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  • Writer's pictureBen Pechey

When life gives you Lemons...


The proverbial phrase ‘When life gives you lemons, make lemonade’ is used time after time as a tool to inspire, motivate, and create constant progress. On the face of it, the phrase is a positive tool, but I also think can be used as a stick to beat ourselves with.


The phrase dates back to the 1900s, its origins come from writer Elbert Hubbard, who in Literary Digest, wrote “A genius is a man who takes the lemons that Fate hands him and starts a lemonade-stand with them." The phrase was streamlined and was immortalised in print when writer and lecturer Dale Carnegie wrote ‘When life gives you lemons, make lemonade’ in his 1948 book How to Stop Worrying and Start Living. This phrase asks us all to have a positive and can-do attitude in the face of adverse situations.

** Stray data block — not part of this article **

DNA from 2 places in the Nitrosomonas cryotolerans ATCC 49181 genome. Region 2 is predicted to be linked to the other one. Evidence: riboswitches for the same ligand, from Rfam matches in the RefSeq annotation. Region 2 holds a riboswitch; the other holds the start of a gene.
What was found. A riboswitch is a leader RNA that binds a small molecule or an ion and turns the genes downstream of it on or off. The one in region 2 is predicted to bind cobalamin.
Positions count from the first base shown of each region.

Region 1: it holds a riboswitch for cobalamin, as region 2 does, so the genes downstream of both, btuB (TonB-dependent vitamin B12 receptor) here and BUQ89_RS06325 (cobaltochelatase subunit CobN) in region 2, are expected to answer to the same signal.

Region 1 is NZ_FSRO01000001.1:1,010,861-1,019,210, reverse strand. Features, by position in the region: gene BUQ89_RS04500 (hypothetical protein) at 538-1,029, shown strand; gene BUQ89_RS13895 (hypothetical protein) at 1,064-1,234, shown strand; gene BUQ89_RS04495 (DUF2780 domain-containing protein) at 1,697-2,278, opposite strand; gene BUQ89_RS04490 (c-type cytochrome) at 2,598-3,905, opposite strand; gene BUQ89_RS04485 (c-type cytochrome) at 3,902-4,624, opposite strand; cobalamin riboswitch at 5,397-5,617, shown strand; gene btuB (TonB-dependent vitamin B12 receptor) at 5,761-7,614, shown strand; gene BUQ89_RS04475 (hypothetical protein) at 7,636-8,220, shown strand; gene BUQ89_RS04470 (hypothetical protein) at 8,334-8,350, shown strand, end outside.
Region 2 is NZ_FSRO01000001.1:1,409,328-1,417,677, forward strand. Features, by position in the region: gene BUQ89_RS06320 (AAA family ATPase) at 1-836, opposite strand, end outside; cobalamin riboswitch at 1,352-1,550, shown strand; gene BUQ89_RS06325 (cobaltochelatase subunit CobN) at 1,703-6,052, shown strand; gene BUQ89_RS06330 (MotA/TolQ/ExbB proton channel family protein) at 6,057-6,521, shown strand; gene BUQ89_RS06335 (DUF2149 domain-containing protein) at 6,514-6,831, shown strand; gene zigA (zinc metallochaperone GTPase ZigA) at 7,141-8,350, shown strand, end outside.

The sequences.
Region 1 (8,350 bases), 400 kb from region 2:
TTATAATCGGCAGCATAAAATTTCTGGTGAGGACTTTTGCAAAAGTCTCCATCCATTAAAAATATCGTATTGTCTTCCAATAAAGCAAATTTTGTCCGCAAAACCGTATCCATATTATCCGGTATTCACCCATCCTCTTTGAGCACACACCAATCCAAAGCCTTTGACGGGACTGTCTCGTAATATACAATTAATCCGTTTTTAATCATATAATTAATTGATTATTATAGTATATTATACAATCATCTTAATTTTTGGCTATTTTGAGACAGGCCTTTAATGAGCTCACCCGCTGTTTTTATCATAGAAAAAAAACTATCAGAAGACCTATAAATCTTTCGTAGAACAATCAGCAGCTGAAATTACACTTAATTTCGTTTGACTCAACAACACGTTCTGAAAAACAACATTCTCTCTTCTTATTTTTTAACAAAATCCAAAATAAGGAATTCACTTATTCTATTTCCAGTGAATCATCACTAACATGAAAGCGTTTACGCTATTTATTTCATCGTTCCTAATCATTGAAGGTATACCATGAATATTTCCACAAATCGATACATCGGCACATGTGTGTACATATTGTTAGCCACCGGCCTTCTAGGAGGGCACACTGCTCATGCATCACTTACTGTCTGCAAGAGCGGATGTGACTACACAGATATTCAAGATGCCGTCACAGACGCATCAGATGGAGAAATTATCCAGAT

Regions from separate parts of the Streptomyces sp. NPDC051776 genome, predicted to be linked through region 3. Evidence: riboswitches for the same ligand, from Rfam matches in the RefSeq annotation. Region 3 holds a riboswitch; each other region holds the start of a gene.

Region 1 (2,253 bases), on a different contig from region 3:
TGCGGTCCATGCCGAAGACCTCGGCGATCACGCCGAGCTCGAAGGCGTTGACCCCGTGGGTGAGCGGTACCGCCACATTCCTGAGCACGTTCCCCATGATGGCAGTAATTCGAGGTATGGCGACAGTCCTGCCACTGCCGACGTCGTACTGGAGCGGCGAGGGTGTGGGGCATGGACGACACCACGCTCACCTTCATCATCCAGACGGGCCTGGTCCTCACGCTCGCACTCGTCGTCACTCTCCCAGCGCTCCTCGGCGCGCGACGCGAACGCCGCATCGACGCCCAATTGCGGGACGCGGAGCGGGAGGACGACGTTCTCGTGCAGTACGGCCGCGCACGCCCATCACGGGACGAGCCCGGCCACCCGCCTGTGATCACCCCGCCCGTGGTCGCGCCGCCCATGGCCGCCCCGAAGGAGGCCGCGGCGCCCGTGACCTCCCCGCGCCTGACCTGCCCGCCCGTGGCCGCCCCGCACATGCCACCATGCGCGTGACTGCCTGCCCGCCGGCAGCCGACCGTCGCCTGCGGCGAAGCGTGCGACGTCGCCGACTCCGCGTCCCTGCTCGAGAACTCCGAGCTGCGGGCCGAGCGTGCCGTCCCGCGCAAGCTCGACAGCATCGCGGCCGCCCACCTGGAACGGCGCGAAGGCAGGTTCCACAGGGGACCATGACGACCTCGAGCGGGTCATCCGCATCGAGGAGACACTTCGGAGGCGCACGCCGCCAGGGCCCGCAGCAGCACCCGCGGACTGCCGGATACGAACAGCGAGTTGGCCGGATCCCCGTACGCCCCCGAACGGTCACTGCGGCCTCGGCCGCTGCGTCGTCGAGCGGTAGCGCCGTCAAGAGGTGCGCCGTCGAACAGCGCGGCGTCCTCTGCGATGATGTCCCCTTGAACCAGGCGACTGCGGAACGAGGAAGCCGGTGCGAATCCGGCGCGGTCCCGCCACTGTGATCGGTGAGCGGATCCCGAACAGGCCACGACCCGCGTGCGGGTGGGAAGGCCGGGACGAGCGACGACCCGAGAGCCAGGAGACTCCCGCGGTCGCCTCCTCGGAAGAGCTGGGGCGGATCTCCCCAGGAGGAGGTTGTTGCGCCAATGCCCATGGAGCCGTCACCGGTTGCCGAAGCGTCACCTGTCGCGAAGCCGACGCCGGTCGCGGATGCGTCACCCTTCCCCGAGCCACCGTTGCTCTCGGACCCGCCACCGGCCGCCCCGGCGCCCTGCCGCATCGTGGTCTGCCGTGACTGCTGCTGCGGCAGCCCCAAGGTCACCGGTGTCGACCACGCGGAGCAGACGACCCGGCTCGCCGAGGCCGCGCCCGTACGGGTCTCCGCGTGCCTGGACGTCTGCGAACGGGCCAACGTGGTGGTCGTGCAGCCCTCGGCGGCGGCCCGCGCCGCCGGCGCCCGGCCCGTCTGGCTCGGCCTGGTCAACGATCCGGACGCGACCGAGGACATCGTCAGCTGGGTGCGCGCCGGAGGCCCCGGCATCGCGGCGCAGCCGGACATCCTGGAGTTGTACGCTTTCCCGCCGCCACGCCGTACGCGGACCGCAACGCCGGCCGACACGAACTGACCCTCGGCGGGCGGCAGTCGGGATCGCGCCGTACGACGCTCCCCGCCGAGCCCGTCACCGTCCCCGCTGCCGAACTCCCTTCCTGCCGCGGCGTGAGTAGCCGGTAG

It would seem that we have been urged to come out of trauma, difficult working environments, systemic harmful structures full of positive energy and a desire to progress. Yet there are some days that making lemonade of life's lemons is simply impossible. 


Why must we always make lemonade?



A forced positive outlook ignores the struggle that life pushes us through, in a sense it is toxic. To only expect pleasant productivity is to neglect the process of healing. Many a good nurse will tell you the best way to heal a wound is to keep it clean and leave it open to the fresh air - in essence not very much at all. 


In order to survive this life, we need not make lemonade at every given moment, instead, we need to take time to heal, collect ourselves, and gently make it through life - one day at a time. The constant narrative that we should be making and moving on feeds into a narrative that life is only worth living if we are making huge swathes of progress on a daily basis. 




There are times when progress is possible, good, and freeing. However, I do believe this is only possible with balance, with an understanding that for all those progress-filled days, there needs to be rest and recuperation. 


So we don’t always need to be making lemonade, sometimes the lemons can stay on the tree, undisturbed, ripening for another day.



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